The silver-haired gentleman looks at the salesman, afraid to ask a question. He nods in agreement to hide his nescience in computer technology. He has heard about WINDOWS, and he is curious; unfortunately, remembering his last experience with a computer leaves him in chagrin. He had sworn never to touch a ‘thinking’ machine again, but being left behind in a world fast advancing in technology brings worse fear to the ex-educator.

“Here, let me show you what this baby looks like.” The preppy young man turns the laptop to face him and begins to push his finger on a red button in the middle of the keyboard. Push, and the cursor on the screen moves. Click, click, click, and a few rectangles pop up on the screen. “Voila! Look, a word program right in there for you. No more green alphabets and boring black and white screens, huuh. How ‘bout that, Sir? You can work in dazzling colours too!”

Rodolfo is intrigued. “I heard you can write a full book using one of these,” he asks, pinching his chin with thumb and forefinger.

“Oh, are you a writer, Sir?” Without even waiting for the six-footer customer to answer, the store employee goes on with his sales pitch. “Well, sir, a laptop like this then would be an indispensable tool for a writer like yourself, won’t you agree? What I’ll do for you, sir, is I’ll install a word processor for you so you can get right on to working. What d’ya say to dat, Sir?”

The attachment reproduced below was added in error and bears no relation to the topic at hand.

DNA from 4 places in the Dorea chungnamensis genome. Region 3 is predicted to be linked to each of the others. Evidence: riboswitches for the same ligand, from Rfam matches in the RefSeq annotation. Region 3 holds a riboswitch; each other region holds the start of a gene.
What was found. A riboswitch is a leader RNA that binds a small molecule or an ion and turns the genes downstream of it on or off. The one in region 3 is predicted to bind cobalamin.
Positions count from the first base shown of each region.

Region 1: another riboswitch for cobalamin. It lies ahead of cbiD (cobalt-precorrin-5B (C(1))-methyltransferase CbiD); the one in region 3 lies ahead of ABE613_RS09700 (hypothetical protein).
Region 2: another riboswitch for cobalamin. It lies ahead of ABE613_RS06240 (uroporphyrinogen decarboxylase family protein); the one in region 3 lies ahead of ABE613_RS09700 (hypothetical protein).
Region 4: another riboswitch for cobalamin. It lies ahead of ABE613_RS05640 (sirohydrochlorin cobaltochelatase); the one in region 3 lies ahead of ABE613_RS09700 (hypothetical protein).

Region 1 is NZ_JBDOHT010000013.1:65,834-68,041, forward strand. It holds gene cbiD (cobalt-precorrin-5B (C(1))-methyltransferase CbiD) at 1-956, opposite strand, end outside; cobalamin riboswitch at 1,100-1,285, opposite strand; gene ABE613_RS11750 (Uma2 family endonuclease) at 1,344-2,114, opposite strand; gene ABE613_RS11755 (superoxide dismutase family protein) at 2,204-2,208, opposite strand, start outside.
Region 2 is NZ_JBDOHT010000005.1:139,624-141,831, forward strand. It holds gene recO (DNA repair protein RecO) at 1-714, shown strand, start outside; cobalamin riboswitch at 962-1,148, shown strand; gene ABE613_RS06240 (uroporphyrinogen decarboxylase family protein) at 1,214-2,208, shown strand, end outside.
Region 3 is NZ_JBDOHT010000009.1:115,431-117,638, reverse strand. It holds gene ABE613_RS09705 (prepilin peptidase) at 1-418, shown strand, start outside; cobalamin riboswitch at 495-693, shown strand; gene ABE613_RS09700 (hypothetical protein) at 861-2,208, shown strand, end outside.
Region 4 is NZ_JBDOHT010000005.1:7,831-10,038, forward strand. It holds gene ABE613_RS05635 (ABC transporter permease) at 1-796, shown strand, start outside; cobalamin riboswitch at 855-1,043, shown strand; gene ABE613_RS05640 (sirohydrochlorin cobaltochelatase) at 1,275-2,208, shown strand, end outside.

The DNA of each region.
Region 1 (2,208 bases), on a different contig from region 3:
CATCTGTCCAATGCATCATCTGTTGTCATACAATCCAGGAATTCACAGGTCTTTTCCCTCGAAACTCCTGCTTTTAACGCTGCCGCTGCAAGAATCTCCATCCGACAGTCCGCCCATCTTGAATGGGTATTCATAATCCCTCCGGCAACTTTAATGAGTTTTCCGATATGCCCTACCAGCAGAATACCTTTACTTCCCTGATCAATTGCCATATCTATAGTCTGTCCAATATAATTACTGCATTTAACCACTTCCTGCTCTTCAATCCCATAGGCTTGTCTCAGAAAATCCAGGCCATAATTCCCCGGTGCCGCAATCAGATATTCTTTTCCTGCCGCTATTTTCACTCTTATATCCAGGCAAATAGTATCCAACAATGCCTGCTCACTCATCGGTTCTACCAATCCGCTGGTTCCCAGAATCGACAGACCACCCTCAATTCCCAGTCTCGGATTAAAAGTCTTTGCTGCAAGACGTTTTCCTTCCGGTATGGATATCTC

Rodolfo squints and casts his eyes on the persuasive salesman, who stands a head shorter. As a retired teacher with money to spare, Rodolfo buys into the young man’s offer. “Yes, I think this is exactly what I need.”

“Fantastic!” The preppy man slaps his hands together and leads the lanky teacher to the cashier. “And, Sir, while we are at it, it so happens that we have a sale on some of our printers. They are selling at an unbelievable seventy percent discount! Worry not, sir, I’ll fix it in such a way that all you have to do is plug the cables in and you are ready to go.”

With a thumb tipping up the brim of his baseball cap, Rodolfo nods. “Sounds good, young man,” he says, lips curling down at the ends.

“Cash or plastic, sir?” The man in the red jacket grins.

Rodolfo unpacks his new purchases and reads every word on the instruction manuals. He flips the pages and realises there isn’t much else to read; most pages of the manuals are in non-English languages. He puts the books down and plugs the cables in. All set. Printer to computer, computer to power, power to printer. Hmm, have I missed anything? He then searches for the power button on the IBM. With a light push, the laptop starts up. He switches the printer on and it runs with a few clicks and cranks.

Hmm, my very first personal computer, he muses with a satisfactory smile.